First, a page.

The tip of the iceberg: the implications of climate change on financial markets

Yuliya Baranova, Carsten Jung and Joseph Noss.

There has been a recent increase in awareness of investors that limiting emissions to prevent climate change might leave a substantial proportion of the world’s carbon reserves unusable, and that this could lead to revaluations across a range of financial assets. If risks are left unaddressed, this could result in large losses for some investors. But is this adjustment in financial market prices likely to be abrupt?  And – even if it is – is it likely to pose risks to financial stability?  We argue that the answer to both these questions could be yes:  financial valuations can move sharply even if the transition to sustainable energy were smooth.  And exposures are sufficiently large to warrant attention from both investors and policymakers.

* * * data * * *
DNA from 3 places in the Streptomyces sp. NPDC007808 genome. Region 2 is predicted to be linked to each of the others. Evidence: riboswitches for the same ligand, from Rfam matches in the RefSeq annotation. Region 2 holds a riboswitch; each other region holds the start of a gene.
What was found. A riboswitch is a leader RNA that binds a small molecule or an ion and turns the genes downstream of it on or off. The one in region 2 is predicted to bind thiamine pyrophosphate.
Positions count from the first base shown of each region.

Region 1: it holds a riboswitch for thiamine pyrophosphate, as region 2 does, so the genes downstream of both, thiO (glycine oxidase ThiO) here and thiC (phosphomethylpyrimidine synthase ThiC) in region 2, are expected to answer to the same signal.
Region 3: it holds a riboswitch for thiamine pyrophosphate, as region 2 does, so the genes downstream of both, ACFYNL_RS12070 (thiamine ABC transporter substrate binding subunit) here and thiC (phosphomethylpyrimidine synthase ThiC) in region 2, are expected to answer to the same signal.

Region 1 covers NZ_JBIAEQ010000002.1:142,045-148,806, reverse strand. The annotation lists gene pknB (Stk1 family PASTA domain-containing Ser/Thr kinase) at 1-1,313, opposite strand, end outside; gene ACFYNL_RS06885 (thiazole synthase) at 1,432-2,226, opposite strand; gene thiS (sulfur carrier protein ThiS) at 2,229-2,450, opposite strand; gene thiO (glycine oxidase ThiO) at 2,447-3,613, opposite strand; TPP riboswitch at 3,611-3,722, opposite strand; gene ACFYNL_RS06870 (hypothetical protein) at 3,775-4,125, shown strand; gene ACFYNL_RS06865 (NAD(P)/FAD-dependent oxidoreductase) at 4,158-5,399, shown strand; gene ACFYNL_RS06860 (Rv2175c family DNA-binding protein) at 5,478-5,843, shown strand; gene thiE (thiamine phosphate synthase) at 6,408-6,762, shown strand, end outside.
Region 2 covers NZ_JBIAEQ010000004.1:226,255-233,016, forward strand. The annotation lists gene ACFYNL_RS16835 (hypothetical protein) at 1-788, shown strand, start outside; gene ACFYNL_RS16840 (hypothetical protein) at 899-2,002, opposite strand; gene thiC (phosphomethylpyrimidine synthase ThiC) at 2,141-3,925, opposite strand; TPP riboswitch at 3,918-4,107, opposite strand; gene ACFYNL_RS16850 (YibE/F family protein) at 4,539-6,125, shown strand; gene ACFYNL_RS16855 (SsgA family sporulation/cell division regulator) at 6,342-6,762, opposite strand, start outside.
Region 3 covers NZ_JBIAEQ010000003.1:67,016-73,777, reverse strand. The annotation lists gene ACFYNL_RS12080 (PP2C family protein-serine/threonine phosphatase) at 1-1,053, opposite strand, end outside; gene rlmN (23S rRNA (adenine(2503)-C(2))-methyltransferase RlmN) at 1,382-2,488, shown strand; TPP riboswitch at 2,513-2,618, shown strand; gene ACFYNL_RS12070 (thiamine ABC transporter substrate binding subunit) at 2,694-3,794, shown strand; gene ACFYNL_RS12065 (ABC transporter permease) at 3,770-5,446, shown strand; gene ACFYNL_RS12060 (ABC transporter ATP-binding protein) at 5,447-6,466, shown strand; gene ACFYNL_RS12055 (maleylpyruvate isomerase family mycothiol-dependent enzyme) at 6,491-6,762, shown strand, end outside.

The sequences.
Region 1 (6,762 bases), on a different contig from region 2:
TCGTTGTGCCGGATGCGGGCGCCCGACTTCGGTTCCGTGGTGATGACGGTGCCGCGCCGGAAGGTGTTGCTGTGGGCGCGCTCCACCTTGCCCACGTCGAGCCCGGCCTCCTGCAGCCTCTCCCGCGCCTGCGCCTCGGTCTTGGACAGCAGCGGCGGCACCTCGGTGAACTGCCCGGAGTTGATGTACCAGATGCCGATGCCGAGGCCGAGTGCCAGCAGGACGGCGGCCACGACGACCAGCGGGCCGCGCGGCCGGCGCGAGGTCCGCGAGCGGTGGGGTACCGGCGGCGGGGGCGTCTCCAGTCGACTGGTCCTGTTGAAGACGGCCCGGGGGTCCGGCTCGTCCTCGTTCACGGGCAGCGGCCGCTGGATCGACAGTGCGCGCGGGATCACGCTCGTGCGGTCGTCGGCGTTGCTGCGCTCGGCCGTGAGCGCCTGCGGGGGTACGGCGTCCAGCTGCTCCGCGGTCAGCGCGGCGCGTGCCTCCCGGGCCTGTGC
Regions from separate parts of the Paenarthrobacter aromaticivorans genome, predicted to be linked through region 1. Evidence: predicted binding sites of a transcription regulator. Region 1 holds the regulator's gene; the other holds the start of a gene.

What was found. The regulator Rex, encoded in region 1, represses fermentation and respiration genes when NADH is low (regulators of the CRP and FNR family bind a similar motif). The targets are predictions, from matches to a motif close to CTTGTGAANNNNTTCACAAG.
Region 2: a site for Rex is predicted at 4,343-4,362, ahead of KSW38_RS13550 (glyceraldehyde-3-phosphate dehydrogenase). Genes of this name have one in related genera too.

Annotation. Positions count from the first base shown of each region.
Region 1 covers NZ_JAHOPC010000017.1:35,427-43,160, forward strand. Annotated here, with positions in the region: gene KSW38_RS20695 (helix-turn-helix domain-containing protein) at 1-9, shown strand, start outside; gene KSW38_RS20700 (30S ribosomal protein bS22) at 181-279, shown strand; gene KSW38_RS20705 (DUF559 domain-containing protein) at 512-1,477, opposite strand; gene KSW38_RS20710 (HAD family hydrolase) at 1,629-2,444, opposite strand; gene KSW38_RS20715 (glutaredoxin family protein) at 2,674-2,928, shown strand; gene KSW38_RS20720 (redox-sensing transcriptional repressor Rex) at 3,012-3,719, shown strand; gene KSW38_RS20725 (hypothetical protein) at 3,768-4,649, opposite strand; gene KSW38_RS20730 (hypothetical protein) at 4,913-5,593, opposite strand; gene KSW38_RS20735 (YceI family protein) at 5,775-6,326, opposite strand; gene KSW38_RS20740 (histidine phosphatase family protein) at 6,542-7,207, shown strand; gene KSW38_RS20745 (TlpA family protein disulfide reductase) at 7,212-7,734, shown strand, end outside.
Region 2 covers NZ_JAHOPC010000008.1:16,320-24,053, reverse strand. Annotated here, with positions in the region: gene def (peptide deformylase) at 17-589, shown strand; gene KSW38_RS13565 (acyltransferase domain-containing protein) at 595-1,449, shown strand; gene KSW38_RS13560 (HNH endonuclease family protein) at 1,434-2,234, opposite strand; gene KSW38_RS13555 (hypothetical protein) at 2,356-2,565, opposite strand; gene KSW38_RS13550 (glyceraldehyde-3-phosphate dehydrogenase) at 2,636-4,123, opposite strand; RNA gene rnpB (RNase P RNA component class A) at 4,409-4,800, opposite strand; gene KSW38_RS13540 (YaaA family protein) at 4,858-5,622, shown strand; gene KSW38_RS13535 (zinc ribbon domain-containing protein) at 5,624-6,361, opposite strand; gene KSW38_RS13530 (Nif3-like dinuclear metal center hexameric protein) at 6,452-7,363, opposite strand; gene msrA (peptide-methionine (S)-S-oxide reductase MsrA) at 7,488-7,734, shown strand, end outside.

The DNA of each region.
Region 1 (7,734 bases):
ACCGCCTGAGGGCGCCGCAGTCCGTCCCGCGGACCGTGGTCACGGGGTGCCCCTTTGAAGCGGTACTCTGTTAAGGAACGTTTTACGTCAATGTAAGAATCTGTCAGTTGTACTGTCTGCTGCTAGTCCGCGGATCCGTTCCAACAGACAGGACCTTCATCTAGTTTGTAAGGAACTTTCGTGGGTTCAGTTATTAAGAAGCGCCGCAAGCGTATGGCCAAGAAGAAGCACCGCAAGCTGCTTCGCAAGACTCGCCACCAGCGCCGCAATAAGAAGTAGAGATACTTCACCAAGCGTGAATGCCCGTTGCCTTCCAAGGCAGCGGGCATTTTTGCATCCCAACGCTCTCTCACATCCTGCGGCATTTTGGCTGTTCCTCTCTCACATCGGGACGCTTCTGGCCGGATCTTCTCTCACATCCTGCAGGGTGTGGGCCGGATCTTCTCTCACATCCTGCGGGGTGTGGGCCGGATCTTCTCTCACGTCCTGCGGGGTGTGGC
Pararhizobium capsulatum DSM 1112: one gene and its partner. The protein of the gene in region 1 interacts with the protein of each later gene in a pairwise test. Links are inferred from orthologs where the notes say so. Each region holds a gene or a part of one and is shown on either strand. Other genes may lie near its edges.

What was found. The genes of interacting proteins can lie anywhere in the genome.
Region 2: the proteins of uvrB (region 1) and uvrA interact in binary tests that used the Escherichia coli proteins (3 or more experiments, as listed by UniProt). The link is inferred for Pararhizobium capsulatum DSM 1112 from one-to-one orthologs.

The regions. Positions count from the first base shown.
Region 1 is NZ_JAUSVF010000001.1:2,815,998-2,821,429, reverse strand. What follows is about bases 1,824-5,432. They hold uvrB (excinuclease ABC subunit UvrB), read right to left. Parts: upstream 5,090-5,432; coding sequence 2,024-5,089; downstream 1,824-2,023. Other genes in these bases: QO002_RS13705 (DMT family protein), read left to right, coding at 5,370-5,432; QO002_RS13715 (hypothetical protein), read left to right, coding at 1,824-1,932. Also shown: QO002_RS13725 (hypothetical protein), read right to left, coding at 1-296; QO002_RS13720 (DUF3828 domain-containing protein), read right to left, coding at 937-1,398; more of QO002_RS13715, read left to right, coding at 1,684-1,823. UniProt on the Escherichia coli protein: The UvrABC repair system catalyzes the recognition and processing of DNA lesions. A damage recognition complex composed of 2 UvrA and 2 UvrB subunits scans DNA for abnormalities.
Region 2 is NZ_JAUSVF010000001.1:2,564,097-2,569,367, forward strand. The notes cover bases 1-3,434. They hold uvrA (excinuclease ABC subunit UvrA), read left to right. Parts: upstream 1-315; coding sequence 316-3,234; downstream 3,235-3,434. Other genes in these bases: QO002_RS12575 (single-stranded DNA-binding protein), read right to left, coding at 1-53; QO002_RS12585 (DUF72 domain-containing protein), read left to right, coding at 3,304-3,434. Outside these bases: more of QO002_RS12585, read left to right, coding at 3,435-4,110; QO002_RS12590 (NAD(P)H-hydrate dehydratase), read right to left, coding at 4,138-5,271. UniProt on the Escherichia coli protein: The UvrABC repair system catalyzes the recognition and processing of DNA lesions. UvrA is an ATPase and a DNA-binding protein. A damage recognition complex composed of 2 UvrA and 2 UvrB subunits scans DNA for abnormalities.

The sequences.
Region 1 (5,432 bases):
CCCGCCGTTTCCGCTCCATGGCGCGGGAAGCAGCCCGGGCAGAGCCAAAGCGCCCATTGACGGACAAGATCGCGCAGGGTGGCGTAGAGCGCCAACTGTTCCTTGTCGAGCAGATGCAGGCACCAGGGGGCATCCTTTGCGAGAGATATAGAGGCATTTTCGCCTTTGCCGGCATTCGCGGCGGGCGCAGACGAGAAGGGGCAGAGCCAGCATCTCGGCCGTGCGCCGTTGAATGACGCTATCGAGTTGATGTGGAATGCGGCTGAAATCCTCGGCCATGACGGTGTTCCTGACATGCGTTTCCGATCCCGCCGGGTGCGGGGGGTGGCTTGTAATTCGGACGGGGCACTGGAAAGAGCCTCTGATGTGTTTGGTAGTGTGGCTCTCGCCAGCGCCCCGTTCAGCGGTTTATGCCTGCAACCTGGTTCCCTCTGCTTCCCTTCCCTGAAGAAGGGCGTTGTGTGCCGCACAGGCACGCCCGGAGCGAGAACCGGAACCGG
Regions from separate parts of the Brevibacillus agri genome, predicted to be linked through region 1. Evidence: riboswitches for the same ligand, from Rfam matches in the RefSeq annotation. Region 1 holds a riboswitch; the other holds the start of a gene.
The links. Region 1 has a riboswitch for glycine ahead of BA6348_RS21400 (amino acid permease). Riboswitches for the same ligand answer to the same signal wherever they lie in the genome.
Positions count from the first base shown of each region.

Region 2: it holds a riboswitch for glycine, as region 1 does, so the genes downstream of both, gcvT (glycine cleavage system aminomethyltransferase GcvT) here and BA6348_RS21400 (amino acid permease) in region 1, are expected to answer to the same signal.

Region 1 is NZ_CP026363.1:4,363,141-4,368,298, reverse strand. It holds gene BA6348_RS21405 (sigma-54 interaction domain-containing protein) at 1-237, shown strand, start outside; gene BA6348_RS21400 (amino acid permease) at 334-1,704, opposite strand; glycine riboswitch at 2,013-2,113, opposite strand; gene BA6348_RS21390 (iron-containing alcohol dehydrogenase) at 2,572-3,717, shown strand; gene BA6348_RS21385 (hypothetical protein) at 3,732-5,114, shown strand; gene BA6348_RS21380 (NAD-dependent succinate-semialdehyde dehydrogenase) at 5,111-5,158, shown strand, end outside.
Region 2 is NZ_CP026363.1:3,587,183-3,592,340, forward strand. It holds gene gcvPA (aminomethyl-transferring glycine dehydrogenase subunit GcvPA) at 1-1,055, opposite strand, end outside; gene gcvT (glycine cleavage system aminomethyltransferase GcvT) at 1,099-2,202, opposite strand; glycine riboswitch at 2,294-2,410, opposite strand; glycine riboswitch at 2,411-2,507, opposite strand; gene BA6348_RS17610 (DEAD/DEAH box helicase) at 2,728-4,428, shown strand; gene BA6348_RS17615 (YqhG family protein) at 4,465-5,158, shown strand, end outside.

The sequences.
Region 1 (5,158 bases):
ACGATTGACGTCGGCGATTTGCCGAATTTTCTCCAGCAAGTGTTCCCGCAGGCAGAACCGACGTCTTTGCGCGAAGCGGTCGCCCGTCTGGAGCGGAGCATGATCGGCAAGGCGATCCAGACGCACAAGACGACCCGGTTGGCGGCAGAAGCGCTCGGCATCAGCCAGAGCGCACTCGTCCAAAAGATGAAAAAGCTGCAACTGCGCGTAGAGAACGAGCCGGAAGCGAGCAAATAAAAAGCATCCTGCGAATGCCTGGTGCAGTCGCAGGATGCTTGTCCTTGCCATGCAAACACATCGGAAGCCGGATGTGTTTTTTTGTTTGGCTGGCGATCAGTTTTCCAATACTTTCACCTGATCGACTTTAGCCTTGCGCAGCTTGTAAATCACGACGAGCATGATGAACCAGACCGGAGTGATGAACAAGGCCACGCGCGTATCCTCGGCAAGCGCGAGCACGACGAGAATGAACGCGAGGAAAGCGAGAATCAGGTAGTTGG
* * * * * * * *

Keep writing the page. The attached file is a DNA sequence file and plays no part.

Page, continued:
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Filed under Financial Markets, Financial Stability, International Economics

Bitesize: More on the bond-equity correlation

Matt Roberts-Sklar.

In a previous post I showed that bond and equity returns are negatively correlated, having been positively correlated for most of the 18th-20th centuries. The time series was long (three centuries) and the chart was just for the UK, prompting two very reasonable questions: 1) does your story hold for countries other than the UK? and 2) what’s happened to this correlation recently?

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Unto us a lender of last resort is born: Overend Gurney goes bust in 1866

John Lewis.